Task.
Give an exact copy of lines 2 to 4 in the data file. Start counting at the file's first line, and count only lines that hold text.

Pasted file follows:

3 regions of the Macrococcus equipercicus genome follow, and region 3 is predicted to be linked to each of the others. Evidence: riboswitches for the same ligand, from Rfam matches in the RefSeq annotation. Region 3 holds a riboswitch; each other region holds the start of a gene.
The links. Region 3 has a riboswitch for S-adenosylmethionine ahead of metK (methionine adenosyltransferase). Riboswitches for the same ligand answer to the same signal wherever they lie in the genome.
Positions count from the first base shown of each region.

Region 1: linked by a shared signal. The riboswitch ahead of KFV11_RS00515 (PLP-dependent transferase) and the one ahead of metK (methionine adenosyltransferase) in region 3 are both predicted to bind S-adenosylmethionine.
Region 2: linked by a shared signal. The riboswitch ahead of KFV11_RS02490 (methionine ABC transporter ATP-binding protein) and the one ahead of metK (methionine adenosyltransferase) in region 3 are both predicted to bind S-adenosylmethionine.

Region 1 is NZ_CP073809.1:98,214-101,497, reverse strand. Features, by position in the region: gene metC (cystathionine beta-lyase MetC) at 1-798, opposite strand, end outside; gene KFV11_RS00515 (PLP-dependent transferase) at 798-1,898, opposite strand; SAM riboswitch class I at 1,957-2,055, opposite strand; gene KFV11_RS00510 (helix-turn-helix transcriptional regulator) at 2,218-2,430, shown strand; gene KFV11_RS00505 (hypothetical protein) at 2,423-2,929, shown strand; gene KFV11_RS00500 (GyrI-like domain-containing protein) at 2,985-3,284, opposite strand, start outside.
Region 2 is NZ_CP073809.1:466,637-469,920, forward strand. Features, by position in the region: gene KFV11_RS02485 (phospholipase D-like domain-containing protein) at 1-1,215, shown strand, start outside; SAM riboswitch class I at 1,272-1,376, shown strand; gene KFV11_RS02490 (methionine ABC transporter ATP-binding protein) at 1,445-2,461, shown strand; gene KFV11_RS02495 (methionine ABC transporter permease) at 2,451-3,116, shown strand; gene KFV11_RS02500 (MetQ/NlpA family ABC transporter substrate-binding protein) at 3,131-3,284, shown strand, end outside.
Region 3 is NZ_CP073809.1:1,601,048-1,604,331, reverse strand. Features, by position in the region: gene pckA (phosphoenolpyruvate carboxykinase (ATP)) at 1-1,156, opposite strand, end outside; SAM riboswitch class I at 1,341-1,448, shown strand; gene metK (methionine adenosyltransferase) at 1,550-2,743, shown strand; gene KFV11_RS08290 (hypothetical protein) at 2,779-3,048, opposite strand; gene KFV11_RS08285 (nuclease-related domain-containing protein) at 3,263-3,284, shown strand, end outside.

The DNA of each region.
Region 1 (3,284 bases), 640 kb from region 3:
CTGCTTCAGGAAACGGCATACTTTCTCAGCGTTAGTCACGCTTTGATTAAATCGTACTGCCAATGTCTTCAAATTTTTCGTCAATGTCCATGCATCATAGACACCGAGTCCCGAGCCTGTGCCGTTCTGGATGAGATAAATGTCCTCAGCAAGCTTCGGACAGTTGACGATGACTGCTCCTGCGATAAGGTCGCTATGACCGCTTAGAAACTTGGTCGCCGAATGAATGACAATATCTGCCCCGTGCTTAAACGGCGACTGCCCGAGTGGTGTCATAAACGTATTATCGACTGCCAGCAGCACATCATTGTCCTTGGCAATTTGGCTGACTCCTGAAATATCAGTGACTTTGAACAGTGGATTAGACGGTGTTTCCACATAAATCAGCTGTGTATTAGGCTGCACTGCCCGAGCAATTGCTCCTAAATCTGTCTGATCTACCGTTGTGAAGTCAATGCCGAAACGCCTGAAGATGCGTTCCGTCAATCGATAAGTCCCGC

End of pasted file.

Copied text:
The links. Region 3 has a riboswitch for S-adenosylmethionine ahead of metK (methionine adenosyltransferase). Riboswitches for the same ligand answer to the same signal wherever they lie in the genome.
Positions count from the first base shown of each region.

Region 1: linked by a shared signal. The riboswitch ahead of KFV11_RS00515 (PLP-dependent transferase) and the one ahead of metK (methionine adenosyltransferase) in region 3 are both predicted to bind S-adenosylmethionine.